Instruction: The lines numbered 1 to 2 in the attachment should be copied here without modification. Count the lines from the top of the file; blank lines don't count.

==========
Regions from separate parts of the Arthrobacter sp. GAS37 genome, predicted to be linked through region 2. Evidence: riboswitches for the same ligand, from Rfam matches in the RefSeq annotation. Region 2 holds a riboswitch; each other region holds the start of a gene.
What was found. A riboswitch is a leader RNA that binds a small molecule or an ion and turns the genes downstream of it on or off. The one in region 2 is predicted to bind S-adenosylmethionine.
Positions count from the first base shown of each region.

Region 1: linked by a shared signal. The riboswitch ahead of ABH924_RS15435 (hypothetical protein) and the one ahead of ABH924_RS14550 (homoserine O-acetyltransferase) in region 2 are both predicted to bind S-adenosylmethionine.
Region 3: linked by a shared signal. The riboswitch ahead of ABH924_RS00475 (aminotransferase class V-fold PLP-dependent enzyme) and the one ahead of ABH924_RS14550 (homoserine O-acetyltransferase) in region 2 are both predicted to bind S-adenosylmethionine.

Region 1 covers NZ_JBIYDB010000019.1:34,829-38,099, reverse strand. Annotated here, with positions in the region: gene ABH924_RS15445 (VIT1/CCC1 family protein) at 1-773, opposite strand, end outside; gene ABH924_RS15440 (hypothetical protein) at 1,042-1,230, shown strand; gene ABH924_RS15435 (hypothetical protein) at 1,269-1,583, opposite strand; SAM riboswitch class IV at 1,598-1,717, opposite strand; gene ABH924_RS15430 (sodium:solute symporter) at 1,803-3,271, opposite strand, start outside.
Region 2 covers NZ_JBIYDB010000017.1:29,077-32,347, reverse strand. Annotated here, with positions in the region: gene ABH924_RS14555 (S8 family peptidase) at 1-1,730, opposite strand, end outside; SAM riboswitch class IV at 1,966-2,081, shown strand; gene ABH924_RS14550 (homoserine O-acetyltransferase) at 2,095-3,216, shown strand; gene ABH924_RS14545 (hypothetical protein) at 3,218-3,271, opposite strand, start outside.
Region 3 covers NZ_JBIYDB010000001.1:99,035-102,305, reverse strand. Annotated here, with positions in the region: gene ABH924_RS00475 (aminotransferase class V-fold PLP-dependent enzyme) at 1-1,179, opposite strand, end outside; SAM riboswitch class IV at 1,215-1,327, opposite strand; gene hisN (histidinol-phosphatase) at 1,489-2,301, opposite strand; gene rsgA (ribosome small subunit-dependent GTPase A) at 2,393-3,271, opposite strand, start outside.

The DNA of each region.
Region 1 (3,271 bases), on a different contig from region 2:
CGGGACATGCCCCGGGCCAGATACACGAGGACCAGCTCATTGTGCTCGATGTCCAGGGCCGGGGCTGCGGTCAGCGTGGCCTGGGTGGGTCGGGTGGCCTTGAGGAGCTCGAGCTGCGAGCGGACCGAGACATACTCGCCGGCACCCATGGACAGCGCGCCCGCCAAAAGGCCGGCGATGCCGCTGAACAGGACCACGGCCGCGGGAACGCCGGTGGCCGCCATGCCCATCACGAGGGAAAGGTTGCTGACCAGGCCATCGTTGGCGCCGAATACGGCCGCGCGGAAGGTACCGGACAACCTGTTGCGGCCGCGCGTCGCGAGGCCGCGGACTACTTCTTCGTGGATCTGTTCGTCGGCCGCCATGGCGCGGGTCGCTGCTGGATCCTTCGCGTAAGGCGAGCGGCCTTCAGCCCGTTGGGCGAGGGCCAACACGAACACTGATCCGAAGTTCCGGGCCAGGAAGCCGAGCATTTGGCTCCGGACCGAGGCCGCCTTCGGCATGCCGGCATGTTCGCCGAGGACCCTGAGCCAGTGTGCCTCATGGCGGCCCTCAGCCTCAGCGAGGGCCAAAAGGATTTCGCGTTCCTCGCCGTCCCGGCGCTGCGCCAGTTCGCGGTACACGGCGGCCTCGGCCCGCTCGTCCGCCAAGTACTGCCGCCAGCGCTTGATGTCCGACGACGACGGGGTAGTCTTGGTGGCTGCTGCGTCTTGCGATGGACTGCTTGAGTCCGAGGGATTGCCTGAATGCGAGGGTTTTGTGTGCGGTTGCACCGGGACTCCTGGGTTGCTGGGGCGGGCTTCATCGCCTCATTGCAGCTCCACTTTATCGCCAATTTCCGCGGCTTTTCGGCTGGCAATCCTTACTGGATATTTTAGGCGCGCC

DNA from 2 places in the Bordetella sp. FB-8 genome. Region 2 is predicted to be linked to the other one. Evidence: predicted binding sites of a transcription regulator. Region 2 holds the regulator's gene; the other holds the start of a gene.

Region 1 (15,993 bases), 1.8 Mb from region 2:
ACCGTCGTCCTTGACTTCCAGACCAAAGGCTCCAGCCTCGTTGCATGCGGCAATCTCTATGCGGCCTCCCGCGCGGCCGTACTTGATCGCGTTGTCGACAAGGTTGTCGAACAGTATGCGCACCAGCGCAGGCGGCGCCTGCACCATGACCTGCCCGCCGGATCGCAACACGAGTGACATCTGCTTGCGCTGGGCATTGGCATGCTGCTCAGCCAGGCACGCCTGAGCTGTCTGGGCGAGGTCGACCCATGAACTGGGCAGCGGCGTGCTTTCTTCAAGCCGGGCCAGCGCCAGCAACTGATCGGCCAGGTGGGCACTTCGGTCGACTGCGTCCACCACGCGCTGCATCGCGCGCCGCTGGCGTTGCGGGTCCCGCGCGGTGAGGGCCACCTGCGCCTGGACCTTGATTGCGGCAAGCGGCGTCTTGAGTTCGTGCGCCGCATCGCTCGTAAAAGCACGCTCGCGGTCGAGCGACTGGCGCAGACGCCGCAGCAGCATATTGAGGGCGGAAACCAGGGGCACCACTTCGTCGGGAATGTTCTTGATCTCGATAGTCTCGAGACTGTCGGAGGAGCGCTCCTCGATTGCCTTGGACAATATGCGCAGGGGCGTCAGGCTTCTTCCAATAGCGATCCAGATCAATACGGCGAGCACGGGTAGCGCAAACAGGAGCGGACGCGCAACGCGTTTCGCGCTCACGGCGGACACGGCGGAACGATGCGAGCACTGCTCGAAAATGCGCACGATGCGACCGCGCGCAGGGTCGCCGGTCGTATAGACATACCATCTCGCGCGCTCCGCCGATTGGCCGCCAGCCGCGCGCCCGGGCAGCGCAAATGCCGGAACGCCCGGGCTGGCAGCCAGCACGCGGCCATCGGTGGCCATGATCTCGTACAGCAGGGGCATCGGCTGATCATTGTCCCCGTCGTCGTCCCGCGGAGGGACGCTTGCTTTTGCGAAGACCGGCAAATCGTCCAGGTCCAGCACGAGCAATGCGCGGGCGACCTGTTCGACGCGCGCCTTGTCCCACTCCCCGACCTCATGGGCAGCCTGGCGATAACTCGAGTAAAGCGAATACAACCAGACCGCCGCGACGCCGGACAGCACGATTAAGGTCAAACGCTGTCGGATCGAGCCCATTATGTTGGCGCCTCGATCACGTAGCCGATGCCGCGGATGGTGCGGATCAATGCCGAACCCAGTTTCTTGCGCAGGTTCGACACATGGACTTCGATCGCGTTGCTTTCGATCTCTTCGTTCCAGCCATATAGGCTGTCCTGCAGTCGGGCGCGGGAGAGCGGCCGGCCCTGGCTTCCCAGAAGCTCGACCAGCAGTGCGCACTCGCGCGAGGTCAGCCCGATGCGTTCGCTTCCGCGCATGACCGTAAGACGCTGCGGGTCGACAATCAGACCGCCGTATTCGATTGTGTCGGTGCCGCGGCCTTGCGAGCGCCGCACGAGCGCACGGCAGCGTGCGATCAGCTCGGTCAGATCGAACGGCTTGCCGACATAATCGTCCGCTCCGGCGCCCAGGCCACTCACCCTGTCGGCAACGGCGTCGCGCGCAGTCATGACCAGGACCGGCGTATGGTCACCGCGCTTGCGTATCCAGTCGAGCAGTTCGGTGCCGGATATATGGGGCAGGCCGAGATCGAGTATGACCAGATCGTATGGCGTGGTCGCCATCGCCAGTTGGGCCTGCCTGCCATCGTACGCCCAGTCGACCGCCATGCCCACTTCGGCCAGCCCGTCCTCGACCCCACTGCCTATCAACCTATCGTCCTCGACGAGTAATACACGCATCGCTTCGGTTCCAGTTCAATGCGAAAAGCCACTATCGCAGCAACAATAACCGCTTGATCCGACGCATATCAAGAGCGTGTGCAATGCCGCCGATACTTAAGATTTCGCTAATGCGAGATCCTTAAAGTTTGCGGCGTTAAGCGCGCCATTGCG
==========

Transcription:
Regions from separate parts of the Arthrobacter sp. GAS37 genome, predicted to be linked through region 2. Evidence: riboswitches for the same ligand, from Rfam matches in the RefSeq annotation. Region 2 holds a riboswitch; each other region holds the start of a gene.
What was found. A riboswitch is a leader RNA that binds a small molecule or an ion and turns the genes downstream of it on or off. The one in region 2 is predicted to bind S-adenosylmethionine.